Chemical soup is feeding the American obesity crisis

I talk about the dangers of everyday chemicals so much in this space that I can’t imagine you’re not already taking steps to decrease your exposure to these toxins. But trust me when I say that, whatever you’re doing, it probably isn’t enough.

Let me be clear—that’s not your fault. Because it’s not for a lack of trying. It’s because these chemicals are literally everywhere. And I don’t just mean the herbicides and pesticides we talked about last week.

I also mean your personal care products—skin creams, dental floss, and antiperspirants. And your household supplies, like detergents and floor cleaners. Not to mention any type of plastic packaging—and even cash register receipts…to name a few!

It’s is more than any one person could possibly avoid completely. But that doesn’t make the situation any less dire. And at last, someone other than myself is speaking up about it.

In fact, one speaker at the most recent meeting of the Pediatric Academic Societies (PAS) called out these chemicals as major contributors to the American childhood obesity epidemic. And even called on pediatricians to start educating parents and advocating against their use.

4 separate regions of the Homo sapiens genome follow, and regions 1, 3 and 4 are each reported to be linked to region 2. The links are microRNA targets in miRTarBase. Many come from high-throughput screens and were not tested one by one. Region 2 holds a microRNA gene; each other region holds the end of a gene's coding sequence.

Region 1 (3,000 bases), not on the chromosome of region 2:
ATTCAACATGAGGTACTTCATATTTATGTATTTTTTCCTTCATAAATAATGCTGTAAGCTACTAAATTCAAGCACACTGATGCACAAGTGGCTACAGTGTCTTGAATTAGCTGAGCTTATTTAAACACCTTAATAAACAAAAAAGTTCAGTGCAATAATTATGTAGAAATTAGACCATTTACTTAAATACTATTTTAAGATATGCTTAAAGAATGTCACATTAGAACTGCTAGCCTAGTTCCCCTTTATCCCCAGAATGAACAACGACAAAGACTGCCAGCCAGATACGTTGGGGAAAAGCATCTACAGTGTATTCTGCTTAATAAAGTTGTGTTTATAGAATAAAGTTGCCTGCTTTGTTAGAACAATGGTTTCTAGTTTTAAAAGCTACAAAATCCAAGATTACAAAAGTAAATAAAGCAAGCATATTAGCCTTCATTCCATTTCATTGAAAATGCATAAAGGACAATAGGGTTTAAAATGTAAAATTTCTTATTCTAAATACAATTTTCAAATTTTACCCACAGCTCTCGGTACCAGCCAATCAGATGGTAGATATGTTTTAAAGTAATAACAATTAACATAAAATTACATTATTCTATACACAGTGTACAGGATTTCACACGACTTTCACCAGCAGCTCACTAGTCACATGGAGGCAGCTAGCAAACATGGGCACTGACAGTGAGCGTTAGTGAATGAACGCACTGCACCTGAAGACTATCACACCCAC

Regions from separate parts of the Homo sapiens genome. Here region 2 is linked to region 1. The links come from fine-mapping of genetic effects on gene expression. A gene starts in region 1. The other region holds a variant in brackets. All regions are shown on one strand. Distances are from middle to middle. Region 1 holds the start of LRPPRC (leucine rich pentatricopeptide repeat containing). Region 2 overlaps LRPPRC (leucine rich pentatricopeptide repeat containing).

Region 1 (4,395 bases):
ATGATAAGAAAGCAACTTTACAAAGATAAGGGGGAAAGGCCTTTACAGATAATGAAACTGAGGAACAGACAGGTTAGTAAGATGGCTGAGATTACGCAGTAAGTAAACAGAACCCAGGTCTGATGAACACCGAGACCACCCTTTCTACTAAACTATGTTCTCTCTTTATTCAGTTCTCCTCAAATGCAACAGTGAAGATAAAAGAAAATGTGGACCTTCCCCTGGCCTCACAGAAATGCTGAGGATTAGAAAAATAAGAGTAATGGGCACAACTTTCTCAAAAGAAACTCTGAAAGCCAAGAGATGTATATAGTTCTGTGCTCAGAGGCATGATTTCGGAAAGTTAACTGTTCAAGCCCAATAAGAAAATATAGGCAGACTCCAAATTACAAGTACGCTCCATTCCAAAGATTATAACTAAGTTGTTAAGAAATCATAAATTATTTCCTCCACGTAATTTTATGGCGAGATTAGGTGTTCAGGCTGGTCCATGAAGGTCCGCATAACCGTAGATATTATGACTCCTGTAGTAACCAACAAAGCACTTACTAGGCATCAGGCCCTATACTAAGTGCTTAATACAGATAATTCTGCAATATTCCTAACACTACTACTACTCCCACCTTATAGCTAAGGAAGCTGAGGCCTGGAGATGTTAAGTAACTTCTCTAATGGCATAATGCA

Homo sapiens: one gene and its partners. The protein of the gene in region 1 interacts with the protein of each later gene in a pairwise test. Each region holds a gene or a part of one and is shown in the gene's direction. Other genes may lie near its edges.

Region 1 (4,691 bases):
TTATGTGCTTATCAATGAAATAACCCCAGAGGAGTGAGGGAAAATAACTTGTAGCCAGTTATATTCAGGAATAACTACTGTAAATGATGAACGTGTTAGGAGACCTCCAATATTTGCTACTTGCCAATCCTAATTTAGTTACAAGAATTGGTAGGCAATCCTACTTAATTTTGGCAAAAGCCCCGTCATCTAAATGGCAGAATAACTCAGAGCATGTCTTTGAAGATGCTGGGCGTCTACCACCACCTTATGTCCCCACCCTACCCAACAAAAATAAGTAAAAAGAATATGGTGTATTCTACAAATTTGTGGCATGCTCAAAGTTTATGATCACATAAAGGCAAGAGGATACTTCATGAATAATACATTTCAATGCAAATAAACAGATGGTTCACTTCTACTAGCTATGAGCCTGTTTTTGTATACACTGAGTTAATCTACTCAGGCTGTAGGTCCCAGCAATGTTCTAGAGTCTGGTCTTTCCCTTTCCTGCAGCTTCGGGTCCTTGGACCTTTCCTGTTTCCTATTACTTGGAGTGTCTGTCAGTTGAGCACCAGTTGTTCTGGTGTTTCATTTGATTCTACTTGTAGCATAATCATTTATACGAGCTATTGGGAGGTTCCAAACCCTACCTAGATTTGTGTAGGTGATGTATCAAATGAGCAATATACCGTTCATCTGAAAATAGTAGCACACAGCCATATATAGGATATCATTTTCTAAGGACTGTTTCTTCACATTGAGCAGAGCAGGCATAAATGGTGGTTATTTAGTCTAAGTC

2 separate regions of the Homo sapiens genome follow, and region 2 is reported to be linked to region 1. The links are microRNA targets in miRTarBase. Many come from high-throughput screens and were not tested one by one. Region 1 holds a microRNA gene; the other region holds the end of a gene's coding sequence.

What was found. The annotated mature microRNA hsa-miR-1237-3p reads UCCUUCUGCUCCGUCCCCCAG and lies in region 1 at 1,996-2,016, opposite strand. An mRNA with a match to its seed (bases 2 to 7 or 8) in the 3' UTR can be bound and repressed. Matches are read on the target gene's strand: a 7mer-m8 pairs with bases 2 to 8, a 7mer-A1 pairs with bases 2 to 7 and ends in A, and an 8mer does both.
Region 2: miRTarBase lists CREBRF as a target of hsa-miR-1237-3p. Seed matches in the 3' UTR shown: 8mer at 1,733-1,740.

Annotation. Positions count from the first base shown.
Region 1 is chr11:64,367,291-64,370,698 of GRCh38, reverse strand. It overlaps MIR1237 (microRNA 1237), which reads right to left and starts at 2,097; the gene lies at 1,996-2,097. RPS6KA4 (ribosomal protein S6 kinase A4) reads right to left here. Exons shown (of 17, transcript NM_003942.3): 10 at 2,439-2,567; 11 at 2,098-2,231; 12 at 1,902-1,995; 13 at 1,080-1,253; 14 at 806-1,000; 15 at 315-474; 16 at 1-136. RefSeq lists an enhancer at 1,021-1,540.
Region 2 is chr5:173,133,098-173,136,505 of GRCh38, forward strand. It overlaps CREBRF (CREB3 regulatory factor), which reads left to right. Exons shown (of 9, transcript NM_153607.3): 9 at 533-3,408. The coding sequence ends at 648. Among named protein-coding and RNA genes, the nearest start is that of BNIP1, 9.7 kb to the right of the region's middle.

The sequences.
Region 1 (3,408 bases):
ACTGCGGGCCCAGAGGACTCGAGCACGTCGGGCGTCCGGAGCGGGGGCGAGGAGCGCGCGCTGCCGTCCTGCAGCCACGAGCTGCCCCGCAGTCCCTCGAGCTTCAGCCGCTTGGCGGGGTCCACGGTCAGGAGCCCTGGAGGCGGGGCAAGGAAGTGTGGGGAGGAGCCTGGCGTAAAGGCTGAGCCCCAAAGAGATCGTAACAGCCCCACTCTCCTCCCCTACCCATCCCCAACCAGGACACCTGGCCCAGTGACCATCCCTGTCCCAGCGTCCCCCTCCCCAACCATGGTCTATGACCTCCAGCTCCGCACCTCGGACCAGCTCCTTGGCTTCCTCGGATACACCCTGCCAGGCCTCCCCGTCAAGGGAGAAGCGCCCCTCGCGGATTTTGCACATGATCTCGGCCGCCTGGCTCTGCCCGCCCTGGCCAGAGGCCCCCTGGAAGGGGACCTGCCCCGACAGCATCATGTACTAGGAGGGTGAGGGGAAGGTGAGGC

(As if pediatricians—most of whom still toe the line when it comes to bundling vaccinations and other questionable practices—could make any difference. But that’s a rant for another day.)

For now, let’s take a cold, hard look at just how serious this situation is.

The scary facts about fattening chemicals

According to a recent analysis, exposure to synthetic chemicals in the womb seems to jumble hormonal signaling and sets children up for obesity and heart risks later in life.

More specifically, these chemicals disrupt metabolic pathways in a way that literally makes fat cells bigger, and triggers dysfunction of heart-protective proteins. And that’s just for starters. Add in the effects of estrogen-mimicking compounds like bisphenol A (BPA), and you have a whole different layer of sex-specific obesity risks that emerge during puberty.